JJ was thin and hunched over like an apostrophe, lifting himself up off his armchair by the picture window, covered in plastic like all the other crinkly, sweat-sticking furniture in the six-flat on Wisconsin Avenue. He smelled spicy and sharp and would throw word darts at people he disliked; I remember thinking he sounded nothing like my father and I was grateful.
For me, the first time the sounds went missing was eight years ago when I was alone in this house for the first time, and the sounds disappeared from the inside out, not gradually like the evisceration of sunlight at the end of the day as a sweet, pink to blue to black denouement. Not gently like a rowboat gliding into shore, oars lifted into the boat, waiting for the time it is prudent to jump out ankle deep when the bottom scrapes the sand. But suddenly, like the flick of a light switch or the slamming of a door, punctuating the before from the after, separating them mercilessly so there is no confusion.
It was foreign — the silence, the un-noise — so much so that I could not identify why I felt upended, disoriented, fluish, like the time an inner ear infection made me unable to stand without falling.
My house is quiet again, save the sounds I could not hear before — the undertones, the backdrop of the air conditioner humming, the freezer kerplucking thin, half- circles of clear ice into the bin, cars pulling into other driveways. There is very little honking outside.
The years of my sons growing up were the loudest yet — the thudthud thudthud of an impromptu wrestling match upstairs in Colin’s room — Colin against one of his brothers or Sammy or Joey or Ellis or any of the muscled athletes who ate, showered and slept at our house every week, sometimes every day.
The heavy gait on the basement stairs plodplodplodplod and the accompanying yank of the railing rattling its screws and bolts from the wall. The clanging of pots and pans — pizza or grilled cheese sandwiches made at 1 or 2 or 3 or 4 a.m. The shower water running long, long, long, so long I knew there would be no hot water left to wash my hair. The shouting on the phone, the rap songs from laptops, the video game din with machine guns and bells and clinking and shouts. The swearing, no matter how many times I said, “Stop, please.”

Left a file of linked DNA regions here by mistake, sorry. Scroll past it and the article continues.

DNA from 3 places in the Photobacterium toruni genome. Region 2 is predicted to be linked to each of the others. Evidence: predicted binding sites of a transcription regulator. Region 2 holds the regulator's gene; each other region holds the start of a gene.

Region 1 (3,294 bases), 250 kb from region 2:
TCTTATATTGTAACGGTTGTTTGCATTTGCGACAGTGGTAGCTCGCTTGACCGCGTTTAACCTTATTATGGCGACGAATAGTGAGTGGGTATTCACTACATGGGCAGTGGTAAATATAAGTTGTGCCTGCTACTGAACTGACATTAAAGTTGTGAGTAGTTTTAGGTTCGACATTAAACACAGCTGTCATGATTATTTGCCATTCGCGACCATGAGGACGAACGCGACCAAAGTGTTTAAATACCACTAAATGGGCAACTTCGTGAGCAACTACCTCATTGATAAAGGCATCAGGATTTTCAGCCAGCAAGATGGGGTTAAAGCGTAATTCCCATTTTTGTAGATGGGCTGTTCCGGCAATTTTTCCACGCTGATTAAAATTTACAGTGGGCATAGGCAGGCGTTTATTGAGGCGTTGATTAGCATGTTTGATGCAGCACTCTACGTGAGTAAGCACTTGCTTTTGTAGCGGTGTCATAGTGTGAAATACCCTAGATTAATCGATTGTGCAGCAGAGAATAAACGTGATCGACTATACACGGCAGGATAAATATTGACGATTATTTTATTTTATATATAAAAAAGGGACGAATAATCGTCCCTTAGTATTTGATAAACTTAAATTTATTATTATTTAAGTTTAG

I do not have one ear perked for the White Nissan Altima (the “White Knight” they called it) in the driveway, Colin or Brendan coming home late, the relief of the back door opening, the alarm buzzing once as the door opens. Then the clanking of the keys on the butcher block, the shoes thrown one at a time on the floor, the refrigerator opening, the cupboards, the clanking of plates and glasses. The water in the sink running, the teeth brushing, the toilet flushing.
I do not miss the sharp things they shouted to me. To each other. I yelled at them too; I do not miss my own voice.
Shouting reminded me of him, and the lifetime ago, when I could not predict his volume or his moods. Now how foolish as it seems, I was mostly caught off guard. Even the tornadoes warn you with the yellow sky and the eerie stillness. The early warnings sirens go off because our suburb has that system and that is why the property taxes are high or one of the reasons.
I need the yellow sky.
It’s not too quiet now, I do not miss the sounds, I am relieved. But it is just strange, unnatural, as if I have been treading water neck-deep in an ocean for so many years and suddenly I am on dry land, standing. Where did the water go? It was just here.